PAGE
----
The Ashland School Board voted Monday to levy a tax on new construction in the district beginning July 1.

The Ashland School Board voted Monday to levy a tax on new construction in the district beginning July 1.

"I think the issue is that schools are hurting," board member Ruth Alexander said. "We have leaking roofs and we need the money to take care of it."

The board voted 5-0 to take advantage of a 2007 Oregon law that allows districts to tax new construction in order to help pay for building and maintenance of school facilities.

Jill Turner, the district's business manager, estimates the construction excise tax will bring in between $100,000 and $350,000 per year.

"In the booming years, maybe up to $350,000 a year, and in a slow year, like this one, maybe about $100,000," she said.

The board opted to enact the highest tax possible under the 2007 law. The tax will be $1 per square foot on residential construction and 50 cents per square foot on non-residential construction, according to board documents.

The fees for nonresidential construction cannot exceed $25,000 per building permit or $25,000 per structure, whichever is less, according to the documents.

At a November board meeting, a few community members asked the board to wait to enact the tax until the economy has recovered from the recession.

"They felt like, while the tax may be fair and justified, in this economy it might not be the best thing to do to construction, and I think there's some merit to that," School Board Chairman Keith Massie said last week.

Massie urged the board to wait until July to implement the tax, to give builders time to plan for the new expense.

"I think that gives notice," he said. "We're still being sensitive to the construction industry."

The district could have decided to levy the tax as early as March 1.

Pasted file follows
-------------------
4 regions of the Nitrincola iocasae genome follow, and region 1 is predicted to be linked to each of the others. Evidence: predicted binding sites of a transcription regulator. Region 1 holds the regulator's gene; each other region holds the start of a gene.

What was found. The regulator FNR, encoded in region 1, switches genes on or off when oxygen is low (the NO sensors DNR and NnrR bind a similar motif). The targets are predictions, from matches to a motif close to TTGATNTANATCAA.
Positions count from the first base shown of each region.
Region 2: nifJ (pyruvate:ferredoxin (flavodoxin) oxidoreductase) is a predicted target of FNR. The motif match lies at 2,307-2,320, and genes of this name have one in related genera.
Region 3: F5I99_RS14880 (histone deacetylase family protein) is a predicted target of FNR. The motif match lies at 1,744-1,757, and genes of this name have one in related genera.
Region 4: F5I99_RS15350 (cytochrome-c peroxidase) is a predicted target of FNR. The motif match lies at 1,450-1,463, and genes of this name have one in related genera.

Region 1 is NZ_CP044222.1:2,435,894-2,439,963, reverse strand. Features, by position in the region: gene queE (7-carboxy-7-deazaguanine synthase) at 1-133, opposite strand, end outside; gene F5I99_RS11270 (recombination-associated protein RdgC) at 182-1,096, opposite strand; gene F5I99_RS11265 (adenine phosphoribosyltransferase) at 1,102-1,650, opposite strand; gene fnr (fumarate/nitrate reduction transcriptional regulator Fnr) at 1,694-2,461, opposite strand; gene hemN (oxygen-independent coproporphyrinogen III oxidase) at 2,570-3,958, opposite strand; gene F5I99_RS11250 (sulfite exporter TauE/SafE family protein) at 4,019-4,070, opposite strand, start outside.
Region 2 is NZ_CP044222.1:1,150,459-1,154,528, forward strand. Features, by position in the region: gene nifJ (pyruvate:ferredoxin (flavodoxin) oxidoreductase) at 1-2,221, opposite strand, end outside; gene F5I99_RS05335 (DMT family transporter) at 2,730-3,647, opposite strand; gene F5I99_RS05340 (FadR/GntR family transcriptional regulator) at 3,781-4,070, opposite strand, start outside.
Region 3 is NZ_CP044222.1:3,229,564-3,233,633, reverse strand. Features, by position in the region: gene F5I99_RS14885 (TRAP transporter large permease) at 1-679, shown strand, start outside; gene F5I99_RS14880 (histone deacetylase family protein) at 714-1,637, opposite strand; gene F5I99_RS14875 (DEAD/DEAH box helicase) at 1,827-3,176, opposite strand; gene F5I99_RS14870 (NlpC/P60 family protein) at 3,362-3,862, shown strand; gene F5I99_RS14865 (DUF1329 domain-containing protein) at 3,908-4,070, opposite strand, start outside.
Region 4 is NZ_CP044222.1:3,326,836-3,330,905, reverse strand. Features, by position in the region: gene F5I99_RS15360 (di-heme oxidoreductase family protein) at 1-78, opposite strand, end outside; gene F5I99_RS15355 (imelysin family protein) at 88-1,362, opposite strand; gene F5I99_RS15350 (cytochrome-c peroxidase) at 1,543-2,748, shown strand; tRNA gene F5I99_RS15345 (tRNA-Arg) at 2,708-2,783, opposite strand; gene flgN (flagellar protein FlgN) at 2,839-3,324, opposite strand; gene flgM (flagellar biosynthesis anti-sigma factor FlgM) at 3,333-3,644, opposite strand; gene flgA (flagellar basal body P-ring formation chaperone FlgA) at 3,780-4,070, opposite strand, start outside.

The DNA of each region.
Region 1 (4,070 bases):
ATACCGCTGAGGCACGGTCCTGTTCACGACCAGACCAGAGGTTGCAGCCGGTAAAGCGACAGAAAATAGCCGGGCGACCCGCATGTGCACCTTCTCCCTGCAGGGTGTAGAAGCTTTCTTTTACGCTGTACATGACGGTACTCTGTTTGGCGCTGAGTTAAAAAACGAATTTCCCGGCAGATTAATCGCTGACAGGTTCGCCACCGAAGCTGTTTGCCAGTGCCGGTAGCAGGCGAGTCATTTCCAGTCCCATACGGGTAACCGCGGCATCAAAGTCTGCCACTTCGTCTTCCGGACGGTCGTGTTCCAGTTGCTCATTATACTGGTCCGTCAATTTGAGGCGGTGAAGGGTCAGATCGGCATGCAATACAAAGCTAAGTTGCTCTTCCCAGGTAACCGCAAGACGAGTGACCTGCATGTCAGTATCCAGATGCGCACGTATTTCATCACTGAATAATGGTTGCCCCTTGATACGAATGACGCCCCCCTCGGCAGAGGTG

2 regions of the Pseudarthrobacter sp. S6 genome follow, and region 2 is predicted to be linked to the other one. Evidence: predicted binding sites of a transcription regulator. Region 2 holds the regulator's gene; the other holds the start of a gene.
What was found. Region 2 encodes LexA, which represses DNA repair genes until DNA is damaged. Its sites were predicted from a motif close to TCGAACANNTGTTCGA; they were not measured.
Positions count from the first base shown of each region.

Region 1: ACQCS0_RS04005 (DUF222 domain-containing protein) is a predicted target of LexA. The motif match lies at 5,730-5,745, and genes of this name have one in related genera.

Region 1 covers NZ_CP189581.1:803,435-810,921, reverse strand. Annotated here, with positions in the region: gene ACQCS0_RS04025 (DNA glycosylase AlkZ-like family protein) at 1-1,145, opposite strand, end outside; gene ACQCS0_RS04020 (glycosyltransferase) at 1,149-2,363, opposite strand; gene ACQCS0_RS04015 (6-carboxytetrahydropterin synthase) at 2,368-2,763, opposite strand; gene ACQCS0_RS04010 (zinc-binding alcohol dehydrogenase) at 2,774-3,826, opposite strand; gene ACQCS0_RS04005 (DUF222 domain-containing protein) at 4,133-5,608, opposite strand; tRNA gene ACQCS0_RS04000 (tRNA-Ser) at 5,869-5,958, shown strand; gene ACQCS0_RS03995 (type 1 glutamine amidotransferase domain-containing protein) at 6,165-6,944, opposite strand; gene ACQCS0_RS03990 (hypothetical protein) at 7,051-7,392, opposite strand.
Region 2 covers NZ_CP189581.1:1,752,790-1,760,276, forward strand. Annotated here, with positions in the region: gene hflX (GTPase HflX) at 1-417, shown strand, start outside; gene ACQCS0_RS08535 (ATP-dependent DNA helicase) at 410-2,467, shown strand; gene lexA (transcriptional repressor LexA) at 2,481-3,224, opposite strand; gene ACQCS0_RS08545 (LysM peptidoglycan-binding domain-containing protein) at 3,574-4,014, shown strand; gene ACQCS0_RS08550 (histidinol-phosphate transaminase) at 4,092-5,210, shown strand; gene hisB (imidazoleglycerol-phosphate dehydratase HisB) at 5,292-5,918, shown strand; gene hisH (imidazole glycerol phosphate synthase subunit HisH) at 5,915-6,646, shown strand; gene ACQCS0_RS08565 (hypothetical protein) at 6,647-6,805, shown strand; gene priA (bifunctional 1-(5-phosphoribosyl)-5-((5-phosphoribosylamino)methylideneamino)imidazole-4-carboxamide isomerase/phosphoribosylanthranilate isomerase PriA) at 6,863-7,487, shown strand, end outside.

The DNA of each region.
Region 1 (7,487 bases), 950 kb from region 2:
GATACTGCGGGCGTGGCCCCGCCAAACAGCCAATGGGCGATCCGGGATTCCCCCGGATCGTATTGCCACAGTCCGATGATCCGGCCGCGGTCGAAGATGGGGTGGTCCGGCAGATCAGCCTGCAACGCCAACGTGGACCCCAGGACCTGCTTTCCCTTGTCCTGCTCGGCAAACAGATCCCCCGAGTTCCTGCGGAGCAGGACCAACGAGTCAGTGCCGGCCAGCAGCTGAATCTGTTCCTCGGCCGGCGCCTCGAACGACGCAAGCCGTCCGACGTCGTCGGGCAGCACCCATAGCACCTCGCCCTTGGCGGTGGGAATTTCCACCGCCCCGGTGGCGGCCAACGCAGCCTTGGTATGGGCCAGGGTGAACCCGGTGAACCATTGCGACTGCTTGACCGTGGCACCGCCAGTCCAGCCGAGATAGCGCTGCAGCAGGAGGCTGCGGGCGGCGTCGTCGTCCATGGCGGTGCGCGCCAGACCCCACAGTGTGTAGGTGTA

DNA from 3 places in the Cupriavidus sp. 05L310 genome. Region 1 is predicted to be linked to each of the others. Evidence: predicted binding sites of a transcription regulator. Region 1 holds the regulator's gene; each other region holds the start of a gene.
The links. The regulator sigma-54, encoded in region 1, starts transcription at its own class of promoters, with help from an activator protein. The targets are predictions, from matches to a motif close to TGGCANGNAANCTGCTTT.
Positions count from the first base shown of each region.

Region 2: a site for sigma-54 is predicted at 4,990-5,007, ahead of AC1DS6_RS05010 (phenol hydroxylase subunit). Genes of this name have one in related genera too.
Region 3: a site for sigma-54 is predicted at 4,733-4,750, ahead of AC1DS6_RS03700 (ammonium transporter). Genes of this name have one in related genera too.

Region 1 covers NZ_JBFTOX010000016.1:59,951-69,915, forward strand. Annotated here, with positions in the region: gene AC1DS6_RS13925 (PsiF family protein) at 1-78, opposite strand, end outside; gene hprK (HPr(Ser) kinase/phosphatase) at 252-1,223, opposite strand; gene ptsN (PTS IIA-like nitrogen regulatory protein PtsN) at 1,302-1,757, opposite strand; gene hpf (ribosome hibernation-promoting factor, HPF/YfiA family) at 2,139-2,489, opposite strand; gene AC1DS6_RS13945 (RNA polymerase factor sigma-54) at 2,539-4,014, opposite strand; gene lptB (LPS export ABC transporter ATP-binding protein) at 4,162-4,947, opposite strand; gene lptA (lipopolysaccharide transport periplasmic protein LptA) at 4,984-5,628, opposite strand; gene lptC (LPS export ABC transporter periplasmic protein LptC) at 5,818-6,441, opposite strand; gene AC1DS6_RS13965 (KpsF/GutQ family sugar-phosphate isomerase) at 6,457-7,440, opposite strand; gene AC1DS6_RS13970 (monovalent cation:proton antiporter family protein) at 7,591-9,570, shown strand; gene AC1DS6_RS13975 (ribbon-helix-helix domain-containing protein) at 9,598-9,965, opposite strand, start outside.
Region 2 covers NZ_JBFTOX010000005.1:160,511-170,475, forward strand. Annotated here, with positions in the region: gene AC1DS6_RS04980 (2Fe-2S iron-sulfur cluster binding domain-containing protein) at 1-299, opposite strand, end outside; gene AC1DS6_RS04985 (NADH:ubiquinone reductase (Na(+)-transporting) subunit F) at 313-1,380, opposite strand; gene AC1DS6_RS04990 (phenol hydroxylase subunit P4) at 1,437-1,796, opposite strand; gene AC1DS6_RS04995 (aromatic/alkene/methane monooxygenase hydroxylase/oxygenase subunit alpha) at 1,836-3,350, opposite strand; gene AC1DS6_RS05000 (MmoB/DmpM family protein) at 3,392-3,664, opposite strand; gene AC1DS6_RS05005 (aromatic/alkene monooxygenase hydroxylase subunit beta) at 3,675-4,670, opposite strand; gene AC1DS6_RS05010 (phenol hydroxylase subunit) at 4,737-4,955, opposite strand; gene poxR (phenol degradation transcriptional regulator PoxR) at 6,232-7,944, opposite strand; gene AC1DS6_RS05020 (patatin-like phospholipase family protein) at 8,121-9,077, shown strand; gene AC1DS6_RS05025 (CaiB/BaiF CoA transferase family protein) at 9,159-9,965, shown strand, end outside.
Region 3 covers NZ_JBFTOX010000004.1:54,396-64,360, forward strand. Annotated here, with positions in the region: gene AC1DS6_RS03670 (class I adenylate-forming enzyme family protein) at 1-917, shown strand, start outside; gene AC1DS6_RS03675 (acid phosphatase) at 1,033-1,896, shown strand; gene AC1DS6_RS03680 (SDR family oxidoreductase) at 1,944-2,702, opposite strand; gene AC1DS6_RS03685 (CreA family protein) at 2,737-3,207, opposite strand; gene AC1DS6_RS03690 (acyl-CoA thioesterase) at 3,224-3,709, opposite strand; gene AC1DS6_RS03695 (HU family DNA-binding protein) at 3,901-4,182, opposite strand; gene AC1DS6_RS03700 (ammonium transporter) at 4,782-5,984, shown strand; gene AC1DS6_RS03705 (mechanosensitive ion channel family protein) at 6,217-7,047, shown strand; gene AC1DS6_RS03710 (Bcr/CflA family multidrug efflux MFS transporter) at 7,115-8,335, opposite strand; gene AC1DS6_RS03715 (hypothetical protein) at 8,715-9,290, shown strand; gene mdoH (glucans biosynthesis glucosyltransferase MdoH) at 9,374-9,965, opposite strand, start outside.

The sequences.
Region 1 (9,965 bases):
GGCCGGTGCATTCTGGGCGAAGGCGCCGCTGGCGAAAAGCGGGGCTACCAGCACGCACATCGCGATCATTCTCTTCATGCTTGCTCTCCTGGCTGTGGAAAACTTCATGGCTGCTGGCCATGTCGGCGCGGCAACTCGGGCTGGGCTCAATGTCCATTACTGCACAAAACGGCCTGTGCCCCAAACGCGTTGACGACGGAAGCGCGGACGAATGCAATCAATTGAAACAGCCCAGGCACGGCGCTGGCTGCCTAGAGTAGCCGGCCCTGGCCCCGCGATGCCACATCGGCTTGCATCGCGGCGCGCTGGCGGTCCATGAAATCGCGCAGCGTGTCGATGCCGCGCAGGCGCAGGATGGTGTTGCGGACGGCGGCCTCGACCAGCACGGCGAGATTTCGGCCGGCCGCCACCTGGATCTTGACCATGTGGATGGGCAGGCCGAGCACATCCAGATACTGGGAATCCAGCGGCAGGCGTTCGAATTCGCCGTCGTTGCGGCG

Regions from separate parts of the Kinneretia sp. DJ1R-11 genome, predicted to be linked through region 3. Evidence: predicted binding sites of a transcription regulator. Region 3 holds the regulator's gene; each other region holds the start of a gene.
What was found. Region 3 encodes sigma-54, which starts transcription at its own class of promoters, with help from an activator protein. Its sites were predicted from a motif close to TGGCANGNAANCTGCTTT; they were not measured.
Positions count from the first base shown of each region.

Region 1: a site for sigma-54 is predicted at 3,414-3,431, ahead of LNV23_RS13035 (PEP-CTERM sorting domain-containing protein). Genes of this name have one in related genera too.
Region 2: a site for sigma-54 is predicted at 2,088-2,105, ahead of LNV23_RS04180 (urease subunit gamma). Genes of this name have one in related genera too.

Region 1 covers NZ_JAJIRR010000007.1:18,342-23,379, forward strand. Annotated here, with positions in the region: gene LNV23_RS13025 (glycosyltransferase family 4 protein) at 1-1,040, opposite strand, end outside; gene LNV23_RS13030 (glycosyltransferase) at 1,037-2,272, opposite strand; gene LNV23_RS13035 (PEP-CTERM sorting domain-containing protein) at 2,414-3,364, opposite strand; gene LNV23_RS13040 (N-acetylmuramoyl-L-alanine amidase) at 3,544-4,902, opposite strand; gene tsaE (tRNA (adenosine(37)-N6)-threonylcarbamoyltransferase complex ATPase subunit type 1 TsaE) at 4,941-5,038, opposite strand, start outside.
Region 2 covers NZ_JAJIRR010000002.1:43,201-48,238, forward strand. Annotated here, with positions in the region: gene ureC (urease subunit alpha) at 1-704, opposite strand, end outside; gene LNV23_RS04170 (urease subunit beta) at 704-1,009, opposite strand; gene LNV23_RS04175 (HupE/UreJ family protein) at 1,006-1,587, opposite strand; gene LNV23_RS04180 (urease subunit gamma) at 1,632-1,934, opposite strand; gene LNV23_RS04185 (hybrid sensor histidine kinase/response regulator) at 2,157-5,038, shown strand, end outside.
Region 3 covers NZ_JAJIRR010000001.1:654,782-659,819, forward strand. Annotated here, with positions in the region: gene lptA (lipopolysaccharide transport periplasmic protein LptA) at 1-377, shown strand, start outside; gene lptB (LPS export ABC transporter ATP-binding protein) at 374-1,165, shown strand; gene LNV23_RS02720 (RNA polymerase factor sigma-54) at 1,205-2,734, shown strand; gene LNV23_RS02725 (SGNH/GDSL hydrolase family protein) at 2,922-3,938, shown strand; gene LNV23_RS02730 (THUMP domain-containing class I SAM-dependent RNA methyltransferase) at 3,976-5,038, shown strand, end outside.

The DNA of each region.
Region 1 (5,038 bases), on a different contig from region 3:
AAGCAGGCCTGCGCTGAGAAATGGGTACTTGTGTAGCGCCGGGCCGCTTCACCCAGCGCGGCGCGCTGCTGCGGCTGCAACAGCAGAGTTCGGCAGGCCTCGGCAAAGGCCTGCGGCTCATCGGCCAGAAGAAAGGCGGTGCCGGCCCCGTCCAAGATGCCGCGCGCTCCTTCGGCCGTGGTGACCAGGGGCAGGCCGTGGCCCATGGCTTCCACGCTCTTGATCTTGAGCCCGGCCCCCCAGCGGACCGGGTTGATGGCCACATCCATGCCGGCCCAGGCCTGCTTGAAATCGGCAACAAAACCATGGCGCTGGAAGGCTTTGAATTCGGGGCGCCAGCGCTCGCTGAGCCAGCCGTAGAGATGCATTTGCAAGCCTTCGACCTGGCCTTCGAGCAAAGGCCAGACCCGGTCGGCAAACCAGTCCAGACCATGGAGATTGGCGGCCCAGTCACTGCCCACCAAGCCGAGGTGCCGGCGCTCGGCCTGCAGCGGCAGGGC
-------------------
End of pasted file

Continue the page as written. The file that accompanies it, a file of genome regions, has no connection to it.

Although she voted to approve the July start date, board member Carol Davis, an architect, said she didn't see the point of postponing the tax.

"We're only talking a few months, and the economy's starting to recover again," she said. "I think the school district needs the money. If we delay an opportunity that we have for funding all the needs facility-wise that we have for the district, is that in our best interest?"

The district can only use the tax revenues to pay for new construction or maintenance projects, Turner said. It is a one-time tax, levied when the building permit is issued.

Some building permits, such as those taken out to construct low-income housing, government facilities or houses of worship will be exempt from the tax, she added.

The city and county building departments will collect the tax for the district, and keep a 4 percent administrative fee.

Central Point School District is the only other district in the county to have levied the tax, according to Superintendent Juli Di Chiro.

"But there's many in the county that are considering doing this," she said.

The tax may allow the district to avoid asking for funding for school construction projects through bond measures, as it has done in the past, Di Chiro said.

"It is an opportunity for us to start building a fund up that can be there to support the needs of the district, and perhaps, in the future, mitigate the need for the district to ask for money in bonds," she said.

Contact staff writer Hannah Guzik at 482-3456 ext. 226 or hguzik@dailytidings.com.